Scientists Acquire More Proof That Only Beavers Can Save the World
The modern 21st century pillaging of Western watersheds by private for-profit companies like Nestlé, who are guzzling millions upon millions of gallons of municipal water, in tandem with ecologists who say the near extinction of Castor canadensis from parts of the West in the 19th century; have come together to cause these two great mishaps to magnify the effects of California’s worst dry spell since the of the era of irrigation began.
As the U.S. expanded westward beavers were nearly eradicated by humans because they were interfering with our logging and fishing industries. But that’s exactly why beavers need to return. Rivers and streams that have been diverted by humans are designed to remove water quickly from the watershed, destroying local habitats for animals and making it more difficult for an ecosystem to recover from drought.
“Beavers create shock absorption against drought,” says Brock Dolman, a scientist in Sonoma County who wants to repopulate coastal California with the big lumberjacking rodents. Beavers build infrastructure which help to slow the flow of water, letting it recharge local aquifers, and preventing erosion which helps keep plants alive.
“Beavers aren’t actually creating more water, but they are altering how it flows, which creates benefits through the ecosystem,” says Michael Pollock, an ecosystems analyst and beaver specialist at the National Marine Fisheries Service Northwest Science Center.
Seeing how beavers can help to save California from its seemingly endless drought, it also looks like they can save the world from industrial farming by changing the chemistry of the water, making them natural biochemists. For quite some time, the world starved for nitrogen. It’s a necessary component for life, and essential for growing crops. Nitrogen makes up most of the atmosphere around us, but getting it out of the air and into the soil could only be done by certain plants and creatures. As nitrogen was sucked from the soil, crop land grew less and less productive and people went hungry. The discovery of nitrogen fixation — grabbing nitrogen from the air and putting it into fertilizers — has saved billions of people from starvation.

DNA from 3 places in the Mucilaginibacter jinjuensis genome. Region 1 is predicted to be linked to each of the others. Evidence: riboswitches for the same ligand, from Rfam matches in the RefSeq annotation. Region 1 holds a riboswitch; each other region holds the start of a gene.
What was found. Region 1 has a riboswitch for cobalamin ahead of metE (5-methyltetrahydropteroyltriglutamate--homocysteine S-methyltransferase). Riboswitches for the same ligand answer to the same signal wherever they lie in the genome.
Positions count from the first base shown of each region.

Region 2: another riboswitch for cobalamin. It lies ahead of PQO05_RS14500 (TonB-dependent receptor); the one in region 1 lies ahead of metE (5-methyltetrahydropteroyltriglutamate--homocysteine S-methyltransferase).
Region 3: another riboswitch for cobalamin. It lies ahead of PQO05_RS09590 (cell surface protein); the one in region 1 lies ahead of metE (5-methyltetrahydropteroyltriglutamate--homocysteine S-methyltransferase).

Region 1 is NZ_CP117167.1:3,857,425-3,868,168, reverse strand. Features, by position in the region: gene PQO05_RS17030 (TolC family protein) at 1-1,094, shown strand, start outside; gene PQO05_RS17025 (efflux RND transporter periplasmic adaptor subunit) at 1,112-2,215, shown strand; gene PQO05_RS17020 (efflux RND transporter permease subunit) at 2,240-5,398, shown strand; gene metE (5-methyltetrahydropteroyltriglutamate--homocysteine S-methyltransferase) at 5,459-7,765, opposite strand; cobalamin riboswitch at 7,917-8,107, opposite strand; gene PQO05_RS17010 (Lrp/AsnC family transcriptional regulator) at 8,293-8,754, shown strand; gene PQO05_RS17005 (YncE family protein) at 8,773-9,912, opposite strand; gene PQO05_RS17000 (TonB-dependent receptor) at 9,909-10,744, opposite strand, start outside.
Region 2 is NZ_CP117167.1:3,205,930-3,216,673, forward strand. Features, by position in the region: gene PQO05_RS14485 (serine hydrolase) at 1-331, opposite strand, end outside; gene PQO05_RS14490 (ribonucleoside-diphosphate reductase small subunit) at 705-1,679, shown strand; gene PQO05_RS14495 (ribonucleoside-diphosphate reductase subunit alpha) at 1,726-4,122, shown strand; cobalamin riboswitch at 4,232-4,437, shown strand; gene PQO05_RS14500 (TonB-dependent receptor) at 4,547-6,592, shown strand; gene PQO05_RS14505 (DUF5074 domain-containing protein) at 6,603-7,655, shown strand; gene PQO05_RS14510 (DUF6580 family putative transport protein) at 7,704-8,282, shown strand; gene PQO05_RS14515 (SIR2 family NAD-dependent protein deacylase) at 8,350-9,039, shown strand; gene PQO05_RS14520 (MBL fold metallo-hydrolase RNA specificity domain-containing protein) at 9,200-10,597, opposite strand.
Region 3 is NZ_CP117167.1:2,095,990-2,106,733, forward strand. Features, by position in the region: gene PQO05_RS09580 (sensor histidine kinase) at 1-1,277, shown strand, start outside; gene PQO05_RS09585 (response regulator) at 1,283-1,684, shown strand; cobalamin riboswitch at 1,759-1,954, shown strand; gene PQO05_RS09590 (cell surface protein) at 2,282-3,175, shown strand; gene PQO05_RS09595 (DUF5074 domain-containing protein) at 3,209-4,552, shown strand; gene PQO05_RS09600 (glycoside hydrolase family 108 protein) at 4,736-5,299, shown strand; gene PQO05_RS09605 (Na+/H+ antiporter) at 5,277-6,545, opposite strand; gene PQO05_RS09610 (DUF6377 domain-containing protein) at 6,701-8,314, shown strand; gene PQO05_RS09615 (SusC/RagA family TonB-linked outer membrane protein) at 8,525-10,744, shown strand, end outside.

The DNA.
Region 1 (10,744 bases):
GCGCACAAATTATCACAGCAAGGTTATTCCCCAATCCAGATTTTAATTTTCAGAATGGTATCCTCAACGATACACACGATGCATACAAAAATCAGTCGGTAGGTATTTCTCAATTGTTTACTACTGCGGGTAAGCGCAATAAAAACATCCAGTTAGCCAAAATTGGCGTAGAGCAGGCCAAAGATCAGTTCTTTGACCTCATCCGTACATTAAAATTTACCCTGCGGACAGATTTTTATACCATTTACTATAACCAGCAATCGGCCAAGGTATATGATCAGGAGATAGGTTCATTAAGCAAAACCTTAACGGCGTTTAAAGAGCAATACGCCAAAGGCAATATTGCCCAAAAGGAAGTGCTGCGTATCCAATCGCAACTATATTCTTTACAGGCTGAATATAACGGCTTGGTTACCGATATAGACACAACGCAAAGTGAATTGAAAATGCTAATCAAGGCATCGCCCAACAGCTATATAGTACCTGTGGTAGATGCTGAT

The algae use up the oxygen in the streams, the rivers, and eventually parts of the ocean, leaving nothing for the fish and leading to large “dead zones.” Biologists at the University of Rhode Island were studying the nitrogen content of streams and noticed something odd: whenever there were beaver ponds upstream, nitrogen levels dropped. Beaver ponds slow down river water, and they mix it with organic matter, which must have an effect on river chemistry, but scientists didn’t know exactly what was happening in that murky water.
So they made soda-bottle-sized “ponds” that let them study variations on the conditions the beavers set up in their real-life ponds. And they found a kind of reverse nitrogen fixation process was occurring — call it “denitrification.” Bacteria in the dirt and the plant debris turned nitrates into nitrogen gas. The gas bubbled up to the surface and mixed with the atmosphere once more. In some cases, the level of nitrogen in the water dropped 45%.
The effect was most pronounced in small streams, which lead to bigger rivers and eventually to the ocean. Beavers often set up their homes in these tiny streams—or they did before they were trapped or driven away. Re-introducing them might completely change downstream chemistry, make these environments more livable not just for the beavers, but for their fellow creatures, too.